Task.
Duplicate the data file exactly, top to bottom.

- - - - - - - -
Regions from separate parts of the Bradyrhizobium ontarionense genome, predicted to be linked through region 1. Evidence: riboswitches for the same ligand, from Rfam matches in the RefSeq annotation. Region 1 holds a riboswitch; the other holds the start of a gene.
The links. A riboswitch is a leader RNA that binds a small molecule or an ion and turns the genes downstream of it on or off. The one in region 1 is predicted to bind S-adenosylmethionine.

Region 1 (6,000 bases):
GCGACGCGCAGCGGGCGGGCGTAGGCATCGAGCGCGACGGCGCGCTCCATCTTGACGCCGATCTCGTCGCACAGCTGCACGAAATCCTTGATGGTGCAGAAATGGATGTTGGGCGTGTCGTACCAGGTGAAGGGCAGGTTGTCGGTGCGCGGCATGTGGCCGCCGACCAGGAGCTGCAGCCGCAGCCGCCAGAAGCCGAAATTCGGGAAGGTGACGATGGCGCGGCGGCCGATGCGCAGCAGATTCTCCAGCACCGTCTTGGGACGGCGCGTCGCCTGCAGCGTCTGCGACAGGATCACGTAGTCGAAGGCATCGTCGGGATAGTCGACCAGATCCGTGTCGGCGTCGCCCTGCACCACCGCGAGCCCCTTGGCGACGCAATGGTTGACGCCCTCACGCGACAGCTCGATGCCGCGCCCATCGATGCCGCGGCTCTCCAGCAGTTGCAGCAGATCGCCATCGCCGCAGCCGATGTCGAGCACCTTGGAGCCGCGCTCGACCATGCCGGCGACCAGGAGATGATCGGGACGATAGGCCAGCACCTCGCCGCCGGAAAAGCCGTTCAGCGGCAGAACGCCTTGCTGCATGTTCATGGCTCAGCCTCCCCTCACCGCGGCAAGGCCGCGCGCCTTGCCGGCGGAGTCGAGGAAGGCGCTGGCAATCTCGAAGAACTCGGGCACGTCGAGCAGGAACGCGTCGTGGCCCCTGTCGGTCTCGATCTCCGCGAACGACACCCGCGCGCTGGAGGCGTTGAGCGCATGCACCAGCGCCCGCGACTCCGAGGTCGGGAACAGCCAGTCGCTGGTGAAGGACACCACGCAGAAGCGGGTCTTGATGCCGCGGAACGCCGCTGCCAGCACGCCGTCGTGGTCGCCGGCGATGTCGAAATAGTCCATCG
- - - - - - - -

Regions from separate parts of the Bradyrhizobium ontarionense genome, predicted to be linked through region 1. Evidence: riboswitches for the same ligand, from Rfam matches in the RefSeq annotation. Region 1 holds a riboswitch; the other holds the start of a gene.
The links. A riboswitch is a leader RNA that binds a small molecule or an ion and turns the genes downstream of it on or off. The one in region 1 is predicted to bind S-adenosylmethionine.

Region 1 (6,000 bases):
GCGACGCGCAGCGGGCGGGCGTAGGCATCGAGCGCGACGGCGCGCTCCATCTTGACGCCGATCTCGTCGCACAGCTGCACGAAATCCTTGATGGTGCAGAAATGGATGTTGGGCGTGTCGTACCAGGTGAAGGGCAGGTTGTCGGTGCGCGGCATGTGGCCGCCGACCAGGAGCTGCAGCCGCAGCCGCCAGAAGCCGAAATTCGGGAAGGTGACGATGGCGCGGCGGCCGATGCGCAGCAGATTCTCCAGCACCGTCTTGGGACGGCGCGTCGCCTGCAGCGTCTGCGACAGGATCACGTAGTCGAAGGCATCGTCGGGATAGTCGACCAGATCCGTGTCGGCGTCGCCCTGCACCACCGCGAGCCCCTTGGCGACGCAATGGTTGACGCCCTCACGCGACAGCTCGATGCCGCGCCCATCGATGCCGCGGCTCTCCAGCAGTTGCAGCAGATCGCCATCGCCGCAGCCGATGTCGAGCACCTTGGAGCCGCGCTCGACCATGCCGGCGACCAGGAGATGATCGGGACGATAGGCCAGCACCTCGCCGCCGGAAAAGCCGTTCAGCGGCAGAACGCCTTGCTGCATGTTCATGGCTCAGCCTCCCCTCACCGCGGCAAGGCCGCGCGCCTTGCCGGCGGAGTCGAGGAAGGCGCTGGCAATCTCGAAGAACTCGGGCACGTCGAGCAGGAACGCGTCGTGGCCCCTGTCGGTCTCGATCTCCGCGAACGACACCCGCGCGCTGGAGGCGTTGAGCGCATGCACCAGCGCCCGCGACTCCGAGGTCGGGAACAGCCAGTCGCTGGTGAAGGACACCACGCAGAAGCGGGTCTTGATGCCGCGGAACGCCGCTGCCAGCACGCCGTCGTGGTCGCCGGCGATGTCGAAATAGTCCATCG